Hrguig Hrguig
Growing up in the West, I'd been exposed to Buddhism, more or less, through images of monks meditating and statues of Buddha, but I knew almost nothing about Buddhist beliefs. I admit that I was put off by the focus on suffering in the Four Noble Truths of Buddhism, but I'm beginning to discover that 'Desire leads to suffering' is not that same as 'don't want anything'.

I think the chapters on the Perfection of Vigour and the Perfection of Forbearance are fantastic, and the final prayer in chapter 10 holds a benevolent subtext which I hope can exist in life. The chapter on the Perfection of Understanding is difficult, and was completely unexpected since it read more like a philosophy text than a religious one.

That sense of benevolence is present in most of the book, and most of this book's appeal is that it feels less like admonishment for doing wrong which I find in most Western religious texts than advice on how to improve with explanations of how those improvements will benefit the world and yourself. Whether that's true in Buddhist practice, I can't say. My own experience with Western religions tells me that there can be quite a difference between the stated beliefs and actual practice.

I notice that many of the other reviews focus on the translation which makes me feel like I'm way behind the curve since this is my first read of this book in any translation. Whether the translation is accurate or not is beyond me. I thought the text was clear, and there's a passion in the writing which was present in almost every word.
HelloBoB:D HelloBoB:D
While I have read quite a bit of spiritual books, the concept of a Bohdisattva was of particular interest to me. I purchased this book along with the Vesna & B. Alan Wallace version. I started with the Wallace one but was a bit put off with the way the poem was presented. It was a bit too conversational and not too poetic in the language used (but well done none the less). SO, I put that down and gave this one a try and was pleased with the depth of preface given to the poem. It not only tells you a bit about the author, but more importantly it points out other translations that exist and their differences and contradictions in structure.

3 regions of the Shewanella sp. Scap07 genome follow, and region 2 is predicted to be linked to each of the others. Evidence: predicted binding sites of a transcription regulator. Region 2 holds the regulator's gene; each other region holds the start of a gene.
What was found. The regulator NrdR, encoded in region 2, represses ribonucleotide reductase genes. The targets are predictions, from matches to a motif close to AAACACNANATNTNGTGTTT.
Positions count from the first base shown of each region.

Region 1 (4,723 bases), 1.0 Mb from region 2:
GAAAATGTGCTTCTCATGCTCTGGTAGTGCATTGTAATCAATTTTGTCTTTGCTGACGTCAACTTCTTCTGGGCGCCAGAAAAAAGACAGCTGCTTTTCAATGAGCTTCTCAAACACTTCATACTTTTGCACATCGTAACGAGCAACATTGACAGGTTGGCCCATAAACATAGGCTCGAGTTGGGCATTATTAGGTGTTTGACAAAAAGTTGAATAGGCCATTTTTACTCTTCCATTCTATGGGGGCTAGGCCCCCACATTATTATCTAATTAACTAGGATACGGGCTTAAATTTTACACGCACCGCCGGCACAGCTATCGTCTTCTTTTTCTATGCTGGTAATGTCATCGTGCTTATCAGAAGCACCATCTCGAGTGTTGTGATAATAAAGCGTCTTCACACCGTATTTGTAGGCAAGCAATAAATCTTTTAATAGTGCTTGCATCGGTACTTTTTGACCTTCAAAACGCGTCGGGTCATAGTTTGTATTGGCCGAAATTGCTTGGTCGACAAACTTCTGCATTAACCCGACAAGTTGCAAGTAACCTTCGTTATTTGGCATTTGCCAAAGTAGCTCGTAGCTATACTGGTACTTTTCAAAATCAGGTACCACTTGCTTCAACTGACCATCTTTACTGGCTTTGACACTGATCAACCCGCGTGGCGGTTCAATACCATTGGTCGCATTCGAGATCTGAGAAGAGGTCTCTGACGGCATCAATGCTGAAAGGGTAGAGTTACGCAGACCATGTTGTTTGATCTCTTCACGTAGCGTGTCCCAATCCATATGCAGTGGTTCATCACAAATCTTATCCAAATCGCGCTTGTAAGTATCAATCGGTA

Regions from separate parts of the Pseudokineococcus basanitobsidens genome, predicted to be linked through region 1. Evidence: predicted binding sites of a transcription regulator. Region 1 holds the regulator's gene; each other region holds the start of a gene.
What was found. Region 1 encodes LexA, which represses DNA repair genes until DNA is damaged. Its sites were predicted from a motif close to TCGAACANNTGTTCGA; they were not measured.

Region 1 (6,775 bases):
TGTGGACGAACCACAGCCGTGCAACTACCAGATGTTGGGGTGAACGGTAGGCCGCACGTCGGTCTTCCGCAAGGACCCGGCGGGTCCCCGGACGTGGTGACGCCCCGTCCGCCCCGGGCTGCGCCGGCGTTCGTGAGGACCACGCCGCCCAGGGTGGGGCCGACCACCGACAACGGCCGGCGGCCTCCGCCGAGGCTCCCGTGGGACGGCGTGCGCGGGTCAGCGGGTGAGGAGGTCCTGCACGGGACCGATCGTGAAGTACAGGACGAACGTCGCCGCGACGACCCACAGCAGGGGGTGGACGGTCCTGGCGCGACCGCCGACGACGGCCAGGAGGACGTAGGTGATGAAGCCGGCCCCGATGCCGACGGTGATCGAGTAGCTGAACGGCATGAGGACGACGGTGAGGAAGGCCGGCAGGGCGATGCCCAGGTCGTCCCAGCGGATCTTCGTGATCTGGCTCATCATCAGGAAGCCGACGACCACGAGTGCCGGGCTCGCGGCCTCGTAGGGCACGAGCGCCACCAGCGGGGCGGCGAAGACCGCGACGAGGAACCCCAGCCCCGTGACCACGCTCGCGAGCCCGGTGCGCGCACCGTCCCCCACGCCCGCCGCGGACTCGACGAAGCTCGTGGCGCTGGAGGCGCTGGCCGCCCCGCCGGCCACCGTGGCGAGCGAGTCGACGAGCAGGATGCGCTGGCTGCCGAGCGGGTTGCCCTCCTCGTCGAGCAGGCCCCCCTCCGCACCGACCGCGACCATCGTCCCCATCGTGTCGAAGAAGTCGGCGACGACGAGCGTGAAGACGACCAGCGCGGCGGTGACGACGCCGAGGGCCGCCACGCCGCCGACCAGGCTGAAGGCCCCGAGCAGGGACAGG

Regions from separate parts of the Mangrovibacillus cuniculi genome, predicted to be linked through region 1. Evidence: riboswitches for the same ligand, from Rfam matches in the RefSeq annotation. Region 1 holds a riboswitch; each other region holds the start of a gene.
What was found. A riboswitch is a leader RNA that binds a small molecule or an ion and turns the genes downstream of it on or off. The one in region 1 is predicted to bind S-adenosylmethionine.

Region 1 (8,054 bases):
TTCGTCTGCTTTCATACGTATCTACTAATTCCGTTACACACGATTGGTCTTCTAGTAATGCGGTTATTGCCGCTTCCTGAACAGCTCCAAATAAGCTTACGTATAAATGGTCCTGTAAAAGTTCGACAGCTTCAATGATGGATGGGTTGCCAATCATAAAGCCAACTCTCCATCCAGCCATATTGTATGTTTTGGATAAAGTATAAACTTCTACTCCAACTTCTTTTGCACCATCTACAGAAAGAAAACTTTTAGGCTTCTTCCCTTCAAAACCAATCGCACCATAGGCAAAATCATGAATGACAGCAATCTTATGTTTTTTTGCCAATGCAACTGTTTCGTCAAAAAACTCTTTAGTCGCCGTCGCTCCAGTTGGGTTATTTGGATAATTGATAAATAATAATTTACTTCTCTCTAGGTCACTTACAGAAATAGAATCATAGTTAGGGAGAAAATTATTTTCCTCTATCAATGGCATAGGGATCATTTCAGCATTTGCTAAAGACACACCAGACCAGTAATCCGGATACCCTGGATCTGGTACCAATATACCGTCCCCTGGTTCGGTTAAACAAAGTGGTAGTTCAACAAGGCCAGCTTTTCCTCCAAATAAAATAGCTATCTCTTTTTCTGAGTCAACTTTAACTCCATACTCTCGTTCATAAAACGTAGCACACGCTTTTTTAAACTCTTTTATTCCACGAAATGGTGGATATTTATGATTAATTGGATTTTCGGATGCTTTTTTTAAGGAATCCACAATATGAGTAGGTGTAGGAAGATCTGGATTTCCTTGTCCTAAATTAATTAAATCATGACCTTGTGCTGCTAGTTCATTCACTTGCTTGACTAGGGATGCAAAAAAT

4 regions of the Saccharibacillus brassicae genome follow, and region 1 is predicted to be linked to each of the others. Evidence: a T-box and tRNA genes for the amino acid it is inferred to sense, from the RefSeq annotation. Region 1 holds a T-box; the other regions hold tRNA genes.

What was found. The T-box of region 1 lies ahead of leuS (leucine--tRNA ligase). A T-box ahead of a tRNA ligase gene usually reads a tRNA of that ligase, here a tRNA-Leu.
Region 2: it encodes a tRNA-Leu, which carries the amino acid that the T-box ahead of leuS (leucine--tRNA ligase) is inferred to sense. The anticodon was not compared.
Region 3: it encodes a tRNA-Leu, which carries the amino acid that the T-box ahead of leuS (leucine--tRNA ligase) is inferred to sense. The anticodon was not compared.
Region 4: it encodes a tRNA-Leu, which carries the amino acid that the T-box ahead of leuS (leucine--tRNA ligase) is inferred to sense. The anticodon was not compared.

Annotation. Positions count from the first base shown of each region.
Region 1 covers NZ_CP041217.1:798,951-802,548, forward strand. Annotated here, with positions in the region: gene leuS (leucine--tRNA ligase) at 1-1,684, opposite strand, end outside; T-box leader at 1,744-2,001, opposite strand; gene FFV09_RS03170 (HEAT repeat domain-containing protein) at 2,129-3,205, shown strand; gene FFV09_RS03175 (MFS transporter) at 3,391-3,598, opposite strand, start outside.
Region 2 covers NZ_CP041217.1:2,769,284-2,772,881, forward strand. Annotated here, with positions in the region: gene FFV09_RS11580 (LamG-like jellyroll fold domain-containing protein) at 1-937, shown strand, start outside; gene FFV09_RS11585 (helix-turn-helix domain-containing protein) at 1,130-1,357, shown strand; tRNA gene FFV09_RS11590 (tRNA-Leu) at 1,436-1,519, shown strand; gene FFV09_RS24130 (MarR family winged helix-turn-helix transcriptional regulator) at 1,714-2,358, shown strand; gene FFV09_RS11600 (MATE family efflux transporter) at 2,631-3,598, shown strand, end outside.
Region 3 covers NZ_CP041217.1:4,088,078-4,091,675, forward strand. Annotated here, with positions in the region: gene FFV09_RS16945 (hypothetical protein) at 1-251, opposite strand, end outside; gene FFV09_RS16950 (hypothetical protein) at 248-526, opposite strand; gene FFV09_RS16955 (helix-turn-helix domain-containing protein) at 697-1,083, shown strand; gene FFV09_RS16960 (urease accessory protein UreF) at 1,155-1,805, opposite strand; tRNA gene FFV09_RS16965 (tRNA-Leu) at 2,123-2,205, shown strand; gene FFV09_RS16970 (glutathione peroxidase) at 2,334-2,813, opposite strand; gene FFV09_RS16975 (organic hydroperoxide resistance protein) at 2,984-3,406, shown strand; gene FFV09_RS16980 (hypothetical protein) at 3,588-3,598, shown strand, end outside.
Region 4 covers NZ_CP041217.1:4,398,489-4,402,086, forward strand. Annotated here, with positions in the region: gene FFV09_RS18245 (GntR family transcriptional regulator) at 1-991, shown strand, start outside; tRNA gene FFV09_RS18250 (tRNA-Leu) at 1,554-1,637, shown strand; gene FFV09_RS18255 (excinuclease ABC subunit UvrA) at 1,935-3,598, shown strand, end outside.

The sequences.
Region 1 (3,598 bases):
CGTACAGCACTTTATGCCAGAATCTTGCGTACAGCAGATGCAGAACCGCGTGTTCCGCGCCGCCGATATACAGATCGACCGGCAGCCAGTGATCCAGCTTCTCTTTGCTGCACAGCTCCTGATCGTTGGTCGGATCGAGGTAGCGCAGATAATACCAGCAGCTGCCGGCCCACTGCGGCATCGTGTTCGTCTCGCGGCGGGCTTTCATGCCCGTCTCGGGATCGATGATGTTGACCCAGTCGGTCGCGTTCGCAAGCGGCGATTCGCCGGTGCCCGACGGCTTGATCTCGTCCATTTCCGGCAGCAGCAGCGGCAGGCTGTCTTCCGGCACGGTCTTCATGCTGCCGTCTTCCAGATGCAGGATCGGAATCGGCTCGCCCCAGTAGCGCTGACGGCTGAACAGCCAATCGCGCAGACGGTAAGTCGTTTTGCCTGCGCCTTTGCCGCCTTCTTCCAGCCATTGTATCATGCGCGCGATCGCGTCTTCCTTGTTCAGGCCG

Another helpful feature for those interested in more than just saying that you have read the Bodhicaryavatara is the section explaining the pronunciations of the special letters used throughout the book. This gave the reader more than just words, it actually helps one to better understand and pronounce the original Sanskrit words.

Like any great book, you can't just read it once! When I reached the end of the poem I found the extensive notes that go with each chapter. Although the introduction clearly explains that these notes are there, I was too eager to get on with the show to research it first. Now, I am re-reading the book, or better said, studying the poem with the intention to better understand the Bodhicaryavatara.

I recommend this book for anyone who is truly interested in having an in-depth understanding of this part of Mahayana Buddhist poetry. The practice of compassion in todays world is quite challenging, this book lets the reader know that it was just as challenging 13 centuries ago.
JoJogar JoJogar
Like Cliff notes except has the actual text as well. Explains a section then provides a section of the work. The editors and translators present this classic in a way Westerners can understand without being intimating. It's all about THe Awakened MInd. I love that phrase.
Kriau Kriau
This book is about the Buddhist path to enlightenment, but contains many things applicable to improving anyone's life. It deals a lot with human suffering, and the need for people to help remove the suffering of others, as through this one's own life may be improved.
Although it is presented from a Buddhist perspective, much of the teaching is a good guide to self development, the principles that it teaches are hard to fault, and it remains centered on these things throughout the book.
The commentary deals with the Buddhist philosphies that Santideva uses, and explains the Buddhist principles involved, rather than explaining the teachings.
It gets pretty involved, but you can take quite a lot out of it.
"When the mental attitude of anger is slain, then slain is every enemy"......
JoJosho JoJosho
truly a masterpiece close to my heart as it mirrroed my heart to a tee, which in these times is warming to find im not alone in m beleifs.
Yadon Yadon
This book came very quickly in the mail and it was very affordable compared to the college bookstore price. I would recommend this book to all future students. I ended up keeping mine because it was a very good book.